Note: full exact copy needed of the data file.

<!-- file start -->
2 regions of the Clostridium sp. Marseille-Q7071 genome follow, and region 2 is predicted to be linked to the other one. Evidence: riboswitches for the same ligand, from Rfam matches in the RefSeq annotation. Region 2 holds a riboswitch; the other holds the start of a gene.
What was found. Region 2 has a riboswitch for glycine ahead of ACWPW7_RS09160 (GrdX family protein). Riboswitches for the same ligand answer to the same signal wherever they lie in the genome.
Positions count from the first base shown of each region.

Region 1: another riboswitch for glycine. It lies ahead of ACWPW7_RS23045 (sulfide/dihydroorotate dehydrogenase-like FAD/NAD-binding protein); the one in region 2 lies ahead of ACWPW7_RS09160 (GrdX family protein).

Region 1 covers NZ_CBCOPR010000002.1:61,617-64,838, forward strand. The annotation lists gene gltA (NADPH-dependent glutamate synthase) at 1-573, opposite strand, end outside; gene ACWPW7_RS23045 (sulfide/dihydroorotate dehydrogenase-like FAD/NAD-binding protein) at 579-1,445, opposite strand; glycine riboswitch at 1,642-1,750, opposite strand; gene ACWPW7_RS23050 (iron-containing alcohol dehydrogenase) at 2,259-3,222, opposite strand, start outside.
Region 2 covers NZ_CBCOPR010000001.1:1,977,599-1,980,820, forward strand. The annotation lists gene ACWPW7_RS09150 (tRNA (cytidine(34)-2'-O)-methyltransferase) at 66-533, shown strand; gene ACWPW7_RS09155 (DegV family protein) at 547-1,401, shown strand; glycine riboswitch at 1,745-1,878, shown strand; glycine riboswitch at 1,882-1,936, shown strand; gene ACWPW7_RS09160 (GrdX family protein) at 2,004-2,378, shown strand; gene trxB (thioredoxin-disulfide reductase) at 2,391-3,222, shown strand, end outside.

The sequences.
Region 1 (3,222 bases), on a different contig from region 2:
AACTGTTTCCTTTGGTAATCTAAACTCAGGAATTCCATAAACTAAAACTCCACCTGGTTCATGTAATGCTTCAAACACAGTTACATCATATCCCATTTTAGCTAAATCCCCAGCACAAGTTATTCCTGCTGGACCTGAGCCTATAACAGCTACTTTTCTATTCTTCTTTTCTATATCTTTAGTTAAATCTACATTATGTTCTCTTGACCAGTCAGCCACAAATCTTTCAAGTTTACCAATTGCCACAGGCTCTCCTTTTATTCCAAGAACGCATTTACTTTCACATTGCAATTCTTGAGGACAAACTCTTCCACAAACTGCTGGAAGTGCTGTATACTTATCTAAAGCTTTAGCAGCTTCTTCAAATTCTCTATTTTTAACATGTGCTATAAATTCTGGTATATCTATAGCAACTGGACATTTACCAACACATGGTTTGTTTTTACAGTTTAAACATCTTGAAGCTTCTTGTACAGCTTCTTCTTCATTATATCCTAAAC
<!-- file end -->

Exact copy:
2 regions of the Clostridium sp. Marseille-Q7071 genome follow, and region 2 is predicted to be linked to the other one. Evidence: riboswitches for the same ligand, from Rfam matches in the RefSeq annotation. Region 2 holds a riboswitch; the other holds the start of a gene.
What was found. Region 2 has a riboswitch for glycine ahead of ACWPW7_RS09160 (GrdX family protein). Riboswitches for the same ligand answer to the same signal wherever they lie in the genome.
Positions count from the first base shown of each region.

Region 1: another riboswitch for glycine. It lies ahead of ACWPW7_RS23045 (sulfide/dihydroorotate dehydrogenase-like FAD/NAD-binding protein); the one in region 2 lies ahead of ACWPW7_RS09160 (GrdX family protein).

Region 1 covers NZ_CBCOPR010000002.1:61,617-64,838, forward strand. The annotation lists gene gltA (NADPH-dependent glutamate synthase) at 1-573, opposite strand, end outside; gene ACWPW7_RS23045 (sulfide/dihydroorotate dehydrogenase-like FAD/NAD-binding protein) at 579-1,445, opposite strand; glycine riboswitch at 1,642-1,750, opposite strand; gene ACWPW7_RS23050 (iron-containing alcohol dehydrogenase) at 2,259-3,222, opposite strand, start outside.
Region 2 covers NZ_CBCOPR010000001.1:1,977,599-1,980,820, forward strand. The annotation lists gene ACWPW7_RS09150 (tRNA (cytidine(34)-2'-O)-methyltransferase) at 66-533, shown strand; gene ACWPW7_RS09155 (DegV family protein) at 547-1,401, shown strand; glycine riboswitch at 1,745-1,878, shown strand; glycine riboswitch at 1,882-1,936, shown strand; gene ACWPW7_RS09160 (GrdX family protein) at 2,004-2,378, shown strand; gene trxB (thioredoxin-disulfide reductase) at 2,391-3,222, shown strand, end outside.

The sequences.
Region 1 (3,222 bases), on a different contig from region 2:
AACTGTTTCCTTTGGTAATCTAAACTCAGGAATTCCATAAACTAAAACTCCACCTGGTTCATGTAATGCTTCAAACACAGTTACATCATATCCCATTTTAGCTAAATCCCCAGCACAAGTTATTCCTGCTGGACCTGAGCCTATAACAGCTACTTTTCTATTCTTCTTTTCTATATCTTTAGTTAAATCTACATTATGTTCTCTTGACCAGTCAGCCACAAATCTTTCAAGTTTACCAATTGCCACAGGCTCTCCTTTTATTCCAAGAACGCATTTACTTTCACATTGCAATTCTTGAGGACAAACTCTTCCACAAACTGCTGGAAGTGCTGTATACTTATCTAAAGCTTTAGCAGCTTCTTCAAATTCTCTATTTTTAACATGTGCTATAAATTCTGGTATATCTATAGCAACTGGACATTTACCAACACATGGTTTGTTTTTACAGTTTAAACATCTTGAAGCTTCTTGTACAGCTTCTTCTTCATTATATCCTAAAC